Major development in re-treatment with CAR T therapy

At the American Society of Hematology (ASH) Annual Meeting in 2022 (Abstract 2016), researchers from the Abramson Cancer Center at the University of Pennsylvania presented preliminary findings from an ongoing Phase I clinical trial demonstrating effective re-treatment with CAR T cell therapy for patients whose cancers relapsed after prior CAR T therapy.

Major development in re-treatment with CAR T therapy
Jakub Svoboda, MD, Study Lead Author and Associate Professor, Hematology-Oncology, University of Pennsylvania. Image Credit: Penn Medicine

Over the past ten years, CAR T therapies have transformed the way that blood cancer is treated, giving hope to patients who have exhausted all other forms of therapy. However, patients whose cancers recur or stop responding to CAR T therapy have few other treatment options.

In the first-in-human study (NCT04684563), non-Hodgkin lymphoma (NHL) patients who had previously failed CAR T therapy were evaluated for the efficacy of a novel fourth-generation CAR T therapy.

The research represents the initial clinical test using anti-CD19 CAR T cells that secrete interleukin 18 (IL 18) in the United States. According to preliminary findings, this combination approach is safe and did not lead to any additional side effects over other commercially available CAR T therapies.

We designed an ‘armored’ CAR that secretes IL18 and tested it in mice, where we found it to have potent antitumor efficacy in our preclinical studies.

Carl June, MD, Richard W. Vague Professor, Immunotherapy, Department of Pathology and Laboratory Medicine, Perelman School of Medicine, University of Pennsylvania

All of the first seven patients to receive huCART19-IL18 responded to the treatment, including those who had previously relapsed after receiving commercial CAR T cell therapies or did not respond to them (four patients had a complete response and three patients had a partial response).

None of the four patients whose cancers had completely responded to treatment at month three have experienced a relapse of the condition, and all patients are still alive at a median follow-up of eight months.

Patients whose cancers don’t respond or become refractory to CAR T therapy tend to have poor outcomes, so we are very motivated to find new options for them. Although these are preliminary results, it is encouraging to see how well these patients have done.  Our team at Penn is very excited about this ongoing project and these early results continue to motivate us.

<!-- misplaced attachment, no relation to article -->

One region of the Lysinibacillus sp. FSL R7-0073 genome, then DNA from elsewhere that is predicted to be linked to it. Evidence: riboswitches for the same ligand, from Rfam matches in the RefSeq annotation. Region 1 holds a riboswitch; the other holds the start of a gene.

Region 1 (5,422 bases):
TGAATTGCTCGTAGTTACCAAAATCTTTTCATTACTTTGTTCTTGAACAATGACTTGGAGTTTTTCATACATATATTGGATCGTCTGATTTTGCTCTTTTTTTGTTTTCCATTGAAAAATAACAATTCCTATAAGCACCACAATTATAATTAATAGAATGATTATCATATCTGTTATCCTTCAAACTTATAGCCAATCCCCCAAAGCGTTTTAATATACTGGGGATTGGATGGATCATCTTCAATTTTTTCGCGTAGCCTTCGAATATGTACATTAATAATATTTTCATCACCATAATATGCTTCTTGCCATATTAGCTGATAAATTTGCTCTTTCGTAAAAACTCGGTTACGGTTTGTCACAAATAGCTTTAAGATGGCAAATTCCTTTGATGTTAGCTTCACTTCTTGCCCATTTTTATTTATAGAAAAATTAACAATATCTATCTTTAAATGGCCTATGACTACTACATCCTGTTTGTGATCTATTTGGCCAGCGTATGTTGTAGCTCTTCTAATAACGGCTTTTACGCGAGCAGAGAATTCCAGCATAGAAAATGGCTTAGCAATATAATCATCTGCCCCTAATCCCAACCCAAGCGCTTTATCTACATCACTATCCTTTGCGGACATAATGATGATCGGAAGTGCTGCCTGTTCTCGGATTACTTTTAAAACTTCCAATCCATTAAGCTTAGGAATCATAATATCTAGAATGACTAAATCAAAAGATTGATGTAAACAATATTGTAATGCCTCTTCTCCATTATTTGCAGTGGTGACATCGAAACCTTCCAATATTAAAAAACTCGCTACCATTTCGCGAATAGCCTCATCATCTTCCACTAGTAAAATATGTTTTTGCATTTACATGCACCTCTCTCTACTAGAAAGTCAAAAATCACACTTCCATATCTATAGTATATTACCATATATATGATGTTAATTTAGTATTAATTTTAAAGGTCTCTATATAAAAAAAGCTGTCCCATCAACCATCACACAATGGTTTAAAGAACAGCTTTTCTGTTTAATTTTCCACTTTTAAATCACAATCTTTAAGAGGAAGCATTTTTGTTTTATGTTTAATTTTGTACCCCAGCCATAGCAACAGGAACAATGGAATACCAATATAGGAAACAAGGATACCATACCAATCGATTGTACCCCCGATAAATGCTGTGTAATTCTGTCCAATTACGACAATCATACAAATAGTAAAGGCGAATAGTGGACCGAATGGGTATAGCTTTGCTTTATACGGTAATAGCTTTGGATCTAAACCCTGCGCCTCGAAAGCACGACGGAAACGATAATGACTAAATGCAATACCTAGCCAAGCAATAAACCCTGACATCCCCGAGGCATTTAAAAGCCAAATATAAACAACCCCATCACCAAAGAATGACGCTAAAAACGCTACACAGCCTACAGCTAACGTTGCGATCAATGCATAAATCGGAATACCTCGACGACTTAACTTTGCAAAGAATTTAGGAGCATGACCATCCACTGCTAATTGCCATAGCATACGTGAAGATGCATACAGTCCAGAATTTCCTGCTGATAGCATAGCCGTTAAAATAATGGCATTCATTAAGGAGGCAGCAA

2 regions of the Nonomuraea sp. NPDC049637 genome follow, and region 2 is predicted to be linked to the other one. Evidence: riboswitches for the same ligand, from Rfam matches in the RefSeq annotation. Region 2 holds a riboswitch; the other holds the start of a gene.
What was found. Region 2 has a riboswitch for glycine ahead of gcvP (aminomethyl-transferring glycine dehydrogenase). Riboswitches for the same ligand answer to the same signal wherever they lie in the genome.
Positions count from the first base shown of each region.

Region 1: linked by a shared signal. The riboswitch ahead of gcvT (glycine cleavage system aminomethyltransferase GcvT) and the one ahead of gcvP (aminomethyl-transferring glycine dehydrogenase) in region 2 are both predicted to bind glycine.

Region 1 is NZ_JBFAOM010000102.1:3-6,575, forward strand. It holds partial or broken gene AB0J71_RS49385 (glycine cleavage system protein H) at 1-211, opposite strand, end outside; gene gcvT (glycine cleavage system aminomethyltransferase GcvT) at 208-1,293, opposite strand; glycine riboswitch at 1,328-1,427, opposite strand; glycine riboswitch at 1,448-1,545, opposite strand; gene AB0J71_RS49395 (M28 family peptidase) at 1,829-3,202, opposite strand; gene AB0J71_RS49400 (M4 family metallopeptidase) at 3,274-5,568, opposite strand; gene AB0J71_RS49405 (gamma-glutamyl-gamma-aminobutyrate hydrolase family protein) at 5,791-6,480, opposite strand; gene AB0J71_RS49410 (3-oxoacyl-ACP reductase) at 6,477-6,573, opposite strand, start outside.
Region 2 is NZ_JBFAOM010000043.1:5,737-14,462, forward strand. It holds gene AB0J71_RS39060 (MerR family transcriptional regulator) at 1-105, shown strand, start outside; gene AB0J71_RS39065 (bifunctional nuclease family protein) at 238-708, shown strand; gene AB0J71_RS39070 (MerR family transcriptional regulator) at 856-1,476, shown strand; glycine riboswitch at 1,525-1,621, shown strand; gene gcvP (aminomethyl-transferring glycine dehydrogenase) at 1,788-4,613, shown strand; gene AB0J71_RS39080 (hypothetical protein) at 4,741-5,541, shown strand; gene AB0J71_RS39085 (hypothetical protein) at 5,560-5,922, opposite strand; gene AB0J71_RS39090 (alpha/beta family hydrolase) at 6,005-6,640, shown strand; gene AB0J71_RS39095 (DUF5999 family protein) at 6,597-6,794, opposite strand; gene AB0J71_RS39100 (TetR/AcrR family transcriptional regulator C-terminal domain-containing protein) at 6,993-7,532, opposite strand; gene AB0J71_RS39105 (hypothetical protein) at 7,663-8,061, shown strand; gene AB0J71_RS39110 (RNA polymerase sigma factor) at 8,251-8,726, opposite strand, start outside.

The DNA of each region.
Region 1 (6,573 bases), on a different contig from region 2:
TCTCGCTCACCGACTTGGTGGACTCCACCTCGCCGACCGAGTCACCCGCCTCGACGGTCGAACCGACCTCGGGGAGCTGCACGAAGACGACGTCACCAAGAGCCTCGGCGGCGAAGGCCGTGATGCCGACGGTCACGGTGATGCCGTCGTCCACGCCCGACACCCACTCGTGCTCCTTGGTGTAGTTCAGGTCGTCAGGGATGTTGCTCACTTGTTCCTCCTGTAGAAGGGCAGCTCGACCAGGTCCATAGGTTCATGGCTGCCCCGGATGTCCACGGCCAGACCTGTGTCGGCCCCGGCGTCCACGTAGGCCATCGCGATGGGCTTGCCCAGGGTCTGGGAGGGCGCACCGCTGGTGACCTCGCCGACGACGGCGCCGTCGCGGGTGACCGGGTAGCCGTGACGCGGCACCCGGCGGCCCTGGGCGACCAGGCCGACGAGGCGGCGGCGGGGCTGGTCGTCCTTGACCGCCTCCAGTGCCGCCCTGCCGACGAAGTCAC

Jakub Svoboda, MD, Study Lead Author and Associate Professor, Hematology-Oncology, University of Pennsylvania

Patients with CD19+ NHL or CLL that had relapsed or been resistant to at least two lines of therapy, including CAR T therapy, were enrolled in the study. Up until the ideal dose is identified, patients will be enrolled one at a time as the study continues to increase the dose of huCART19-IL18.

The toxicities associated with huCART19-IL18 were transient and resembled those that have been noted with other CAR T products. Four patients experienced cytokine release syndrome and two experienced neurotoxicity. There have not been any fatal study-related incidents or grade-four adverse events.

Notably, huCART19-IL18 can be prepared for administration more quickly than CAR T products with a typical manufacturing time of nine to fourteen days, which is crucial for patients with aggressive, rapidly progressing diseases. A previous preclinical study discovered that the T cells’ potency could be increased by quicker manufacturing time.

In a poster session held in Hall D on Saturday, December 10th. 2022 from 5:30 to 7:30 p.m. CT, Svoboda presented the abstract.

Journal reference:

Ghassemi, S., et al. (2022). Reducing Ex Vivo Culture Improves the Antileukemic Activity of Chimeric Antigen Receptor (CAR) T Cells. Cancer Immunology Research.


The opinions expressed here are the views of the writer and do not necessarily reflect the views and opinions of AZoLifeSciences.
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